Guest Author - A. Maria Hester, M.D.
While no one would argue the fact that physicians, as a whole, have a higher salary than most, one should also keep in mind the sacrifices they make, such as virtually giving up their freedom for 7-11 years after college to devote themselves to the study of medicine. Many finish their training with an educational debt in the 6-figure range.
Primary care physicians, on average, personally make less per hour than plumbers; they just work a lot of hours. One can miss but so many of her children’s soccer games and postpone but so many precious family vacations for the sake of the job before becoming weary. Surprisingly, sometimes some doctors find that after paying the rent, lease payments, salaries, and other overhead expenses, they have virtually no money left to pay themselves for the pay period. As a result of rising overhead costs and dwindling reimbursements, many physicians are finding themselves at a crossroads.
While many primary care physicians in general are in dwindling supply, the ranks of those who specialize in care of the elderly patient, geriatricians, are dwindling particularly fast. According to a recent article in the American Medical News (a publication of the American Medical Association), there are approximately 7,100 geriatricians in the U.S., which is 22% fewer than in 2000.
The Institute of Medicine predicts that there will not be enough geriatricians to take care of the 78 million baby boomers who will turn 65 in 2011. While experts do anticipate an overall increase in the number of geriatricians, the estimated 8,000 geriatricians estimated to be in practice by 2030 will still fall far short of the 36,000 needed, according to the Association of Directors of Geriatric Academic Programs.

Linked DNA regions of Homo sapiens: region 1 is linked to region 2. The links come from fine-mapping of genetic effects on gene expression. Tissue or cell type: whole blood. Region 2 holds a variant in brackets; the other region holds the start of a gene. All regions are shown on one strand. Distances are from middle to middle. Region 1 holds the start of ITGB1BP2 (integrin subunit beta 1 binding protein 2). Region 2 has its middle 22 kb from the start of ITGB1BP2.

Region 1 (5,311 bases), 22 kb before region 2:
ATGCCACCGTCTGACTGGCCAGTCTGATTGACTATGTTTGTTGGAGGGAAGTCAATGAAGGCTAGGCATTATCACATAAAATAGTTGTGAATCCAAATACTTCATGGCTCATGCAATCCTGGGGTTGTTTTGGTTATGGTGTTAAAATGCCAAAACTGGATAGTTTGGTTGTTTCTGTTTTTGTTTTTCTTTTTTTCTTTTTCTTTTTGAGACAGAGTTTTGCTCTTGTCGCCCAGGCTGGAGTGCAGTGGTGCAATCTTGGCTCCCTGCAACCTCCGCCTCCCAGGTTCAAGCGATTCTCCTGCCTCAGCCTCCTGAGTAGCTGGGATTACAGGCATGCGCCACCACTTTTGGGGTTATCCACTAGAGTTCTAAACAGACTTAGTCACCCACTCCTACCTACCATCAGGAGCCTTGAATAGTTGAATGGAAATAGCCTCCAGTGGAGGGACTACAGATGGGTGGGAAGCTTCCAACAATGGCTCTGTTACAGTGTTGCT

“The supply side is really scary,” said John W. Rowe, MD, the Institute of Medicine’s report’s committee chair, professor of health policy at Columbia University Mailman School of Public Health in New York.
The biggest reason for the deficit in the U.S. supply of geriatricians is low reimbursement. While Medicare solvency is a major concern for the United States, the work force capable of providing the basic needs for millions of Americans is also of great concern. “Even if there is enough money, there is not going to be anybody there to provide the care,” said Dr. Rowe.
While general internists and family physicians care for many seniors, geriatricians are particularly adept at dealing with the special nuances of life in the golden years, which makes their expertise particularly valuable.
What can you do to help yourself? Live a healthy lifestyle to ward off diseases. Also, become your own best health advocate. Learn about your conditions and be an active participant in your health care.
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